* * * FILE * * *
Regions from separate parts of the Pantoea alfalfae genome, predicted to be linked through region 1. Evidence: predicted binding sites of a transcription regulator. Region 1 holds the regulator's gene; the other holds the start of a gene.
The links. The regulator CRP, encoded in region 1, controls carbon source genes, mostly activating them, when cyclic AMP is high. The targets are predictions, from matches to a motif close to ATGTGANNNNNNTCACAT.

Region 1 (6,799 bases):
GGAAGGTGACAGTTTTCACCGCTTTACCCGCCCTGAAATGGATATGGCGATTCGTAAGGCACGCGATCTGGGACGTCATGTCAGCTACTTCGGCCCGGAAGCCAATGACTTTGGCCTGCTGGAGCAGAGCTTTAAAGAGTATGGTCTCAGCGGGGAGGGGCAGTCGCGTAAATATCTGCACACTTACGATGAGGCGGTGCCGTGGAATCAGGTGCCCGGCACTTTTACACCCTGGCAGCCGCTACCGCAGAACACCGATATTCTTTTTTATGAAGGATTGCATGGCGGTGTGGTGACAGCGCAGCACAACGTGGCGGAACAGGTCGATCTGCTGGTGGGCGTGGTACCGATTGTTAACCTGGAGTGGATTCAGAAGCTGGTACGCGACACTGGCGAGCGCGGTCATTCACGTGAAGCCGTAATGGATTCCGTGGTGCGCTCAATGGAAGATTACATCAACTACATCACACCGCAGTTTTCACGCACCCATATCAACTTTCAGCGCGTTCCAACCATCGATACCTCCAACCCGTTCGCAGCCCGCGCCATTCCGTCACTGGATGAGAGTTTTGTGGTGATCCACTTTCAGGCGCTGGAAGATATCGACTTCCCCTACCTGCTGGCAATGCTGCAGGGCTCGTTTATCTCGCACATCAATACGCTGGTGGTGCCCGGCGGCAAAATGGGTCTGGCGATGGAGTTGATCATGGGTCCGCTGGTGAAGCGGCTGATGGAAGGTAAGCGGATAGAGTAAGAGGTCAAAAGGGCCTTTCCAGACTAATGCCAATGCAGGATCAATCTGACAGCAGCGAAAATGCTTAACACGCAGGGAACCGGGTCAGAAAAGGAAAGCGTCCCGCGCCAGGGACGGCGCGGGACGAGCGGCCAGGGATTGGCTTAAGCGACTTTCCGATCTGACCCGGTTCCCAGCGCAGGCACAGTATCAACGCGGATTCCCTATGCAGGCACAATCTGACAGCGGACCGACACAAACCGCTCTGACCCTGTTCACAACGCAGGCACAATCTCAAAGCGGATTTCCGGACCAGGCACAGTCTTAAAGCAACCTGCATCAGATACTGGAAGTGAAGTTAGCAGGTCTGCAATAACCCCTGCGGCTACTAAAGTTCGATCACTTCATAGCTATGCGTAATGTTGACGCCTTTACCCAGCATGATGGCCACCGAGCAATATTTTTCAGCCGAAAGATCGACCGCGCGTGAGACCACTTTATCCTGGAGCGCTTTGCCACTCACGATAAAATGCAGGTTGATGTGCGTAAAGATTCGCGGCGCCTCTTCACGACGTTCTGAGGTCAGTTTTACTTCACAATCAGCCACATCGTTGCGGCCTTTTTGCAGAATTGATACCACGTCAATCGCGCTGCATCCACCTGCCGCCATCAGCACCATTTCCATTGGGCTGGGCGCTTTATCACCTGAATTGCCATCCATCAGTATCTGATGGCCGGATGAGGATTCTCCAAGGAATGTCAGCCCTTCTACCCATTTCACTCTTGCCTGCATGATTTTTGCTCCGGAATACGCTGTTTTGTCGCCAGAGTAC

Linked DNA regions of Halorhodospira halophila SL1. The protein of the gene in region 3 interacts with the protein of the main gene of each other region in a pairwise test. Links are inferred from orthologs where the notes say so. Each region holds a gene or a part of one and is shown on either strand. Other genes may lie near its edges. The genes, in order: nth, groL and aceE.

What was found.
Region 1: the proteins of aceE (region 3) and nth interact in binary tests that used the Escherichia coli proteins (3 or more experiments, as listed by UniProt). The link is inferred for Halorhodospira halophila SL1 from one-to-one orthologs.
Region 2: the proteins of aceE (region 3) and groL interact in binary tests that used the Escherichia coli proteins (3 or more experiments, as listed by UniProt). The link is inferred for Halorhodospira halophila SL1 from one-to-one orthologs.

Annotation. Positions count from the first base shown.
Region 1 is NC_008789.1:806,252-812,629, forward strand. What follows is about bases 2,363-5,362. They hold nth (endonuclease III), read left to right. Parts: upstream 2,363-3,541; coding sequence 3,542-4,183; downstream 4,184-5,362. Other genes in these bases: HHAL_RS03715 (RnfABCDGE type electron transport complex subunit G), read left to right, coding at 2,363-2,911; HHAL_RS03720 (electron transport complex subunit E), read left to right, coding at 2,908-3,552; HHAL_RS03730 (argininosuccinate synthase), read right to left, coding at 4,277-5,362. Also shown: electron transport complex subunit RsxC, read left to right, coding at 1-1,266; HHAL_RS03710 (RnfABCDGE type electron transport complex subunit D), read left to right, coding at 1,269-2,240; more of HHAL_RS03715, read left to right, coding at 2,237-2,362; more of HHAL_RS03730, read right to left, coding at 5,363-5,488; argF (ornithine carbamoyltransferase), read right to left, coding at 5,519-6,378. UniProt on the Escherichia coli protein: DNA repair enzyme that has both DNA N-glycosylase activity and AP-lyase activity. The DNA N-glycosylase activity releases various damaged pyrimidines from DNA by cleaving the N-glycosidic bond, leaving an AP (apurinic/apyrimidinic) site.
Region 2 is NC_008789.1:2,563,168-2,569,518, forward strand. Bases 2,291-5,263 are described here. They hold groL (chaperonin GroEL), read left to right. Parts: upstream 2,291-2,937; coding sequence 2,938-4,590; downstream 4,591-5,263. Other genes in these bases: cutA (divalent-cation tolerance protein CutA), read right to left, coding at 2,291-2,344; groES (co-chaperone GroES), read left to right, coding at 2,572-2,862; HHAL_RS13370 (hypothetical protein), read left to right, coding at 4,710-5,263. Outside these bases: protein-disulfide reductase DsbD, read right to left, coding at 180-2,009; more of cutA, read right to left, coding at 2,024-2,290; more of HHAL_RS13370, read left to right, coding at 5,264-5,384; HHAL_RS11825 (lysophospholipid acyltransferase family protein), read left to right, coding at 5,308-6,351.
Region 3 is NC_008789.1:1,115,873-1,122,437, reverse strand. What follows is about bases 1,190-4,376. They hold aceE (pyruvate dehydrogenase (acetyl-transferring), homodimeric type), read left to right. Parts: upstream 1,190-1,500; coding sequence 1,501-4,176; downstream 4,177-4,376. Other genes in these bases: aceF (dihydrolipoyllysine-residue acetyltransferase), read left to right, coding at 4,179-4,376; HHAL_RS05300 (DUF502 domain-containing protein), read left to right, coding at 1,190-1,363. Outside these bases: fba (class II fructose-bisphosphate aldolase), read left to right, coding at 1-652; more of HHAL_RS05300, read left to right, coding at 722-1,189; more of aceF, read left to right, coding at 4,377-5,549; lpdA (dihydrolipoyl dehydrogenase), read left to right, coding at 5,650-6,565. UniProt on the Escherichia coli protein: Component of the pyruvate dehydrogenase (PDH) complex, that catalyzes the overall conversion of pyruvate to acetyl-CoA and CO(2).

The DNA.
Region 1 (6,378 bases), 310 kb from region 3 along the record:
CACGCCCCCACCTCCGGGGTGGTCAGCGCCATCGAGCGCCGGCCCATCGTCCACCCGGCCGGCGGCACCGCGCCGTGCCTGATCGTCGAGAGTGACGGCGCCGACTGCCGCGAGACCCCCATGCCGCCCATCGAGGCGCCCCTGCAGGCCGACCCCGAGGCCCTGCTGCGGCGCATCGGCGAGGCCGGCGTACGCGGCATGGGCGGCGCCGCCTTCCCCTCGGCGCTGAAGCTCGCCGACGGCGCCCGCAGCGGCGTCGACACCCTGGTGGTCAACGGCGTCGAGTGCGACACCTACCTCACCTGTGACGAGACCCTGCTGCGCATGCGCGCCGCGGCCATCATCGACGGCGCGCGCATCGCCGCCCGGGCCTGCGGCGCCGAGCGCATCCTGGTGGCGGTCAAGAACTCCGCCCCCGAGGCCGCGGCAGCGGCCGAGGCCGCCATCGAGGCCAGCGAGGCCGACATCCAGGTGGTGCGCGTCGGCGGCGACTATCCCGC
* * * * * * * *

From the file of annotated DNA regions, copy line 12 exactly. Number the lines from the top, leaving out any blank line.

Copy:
Region 3 is NC_008789.1:1,115,873-1,122,437, reverse strand. What follows is about bases 1,190-4,376. They hold aceE (pyruvate dehydrogenase (acetyl-transferring), homodimeric type), read left to right. Parts: upstream 1,190-1,500; coding sequence 1,501-4,176; downstream 4,177-4,376. Other genes in these bases: aceF (dihydrolipoyllysine-residue acetyltransferase), read left to right, coding at 4,179-4,376; HHAL_RS05300 (DUF502 domain-containing protein), read left to right, coding at 1,190-1,363. Outside these bases: fba (class II fructose-bisphosphate aldolase), read left to right, coding at 1-652; more of HHAL_RS05300, read left to right, coding at 722-1,189; more of aceF, read left to right, coding at 4,377-5,549; lpdA (dihydrolipoyl dehydrogenase), read left to right, coding at 5,650-6,565. UniProt on the Escherichia coli protein: Component of the pyruvate dehydrogenase (PDH) complex, that catalyzes the overall conversion of pyruvate to acetyl-CoA and CO(2).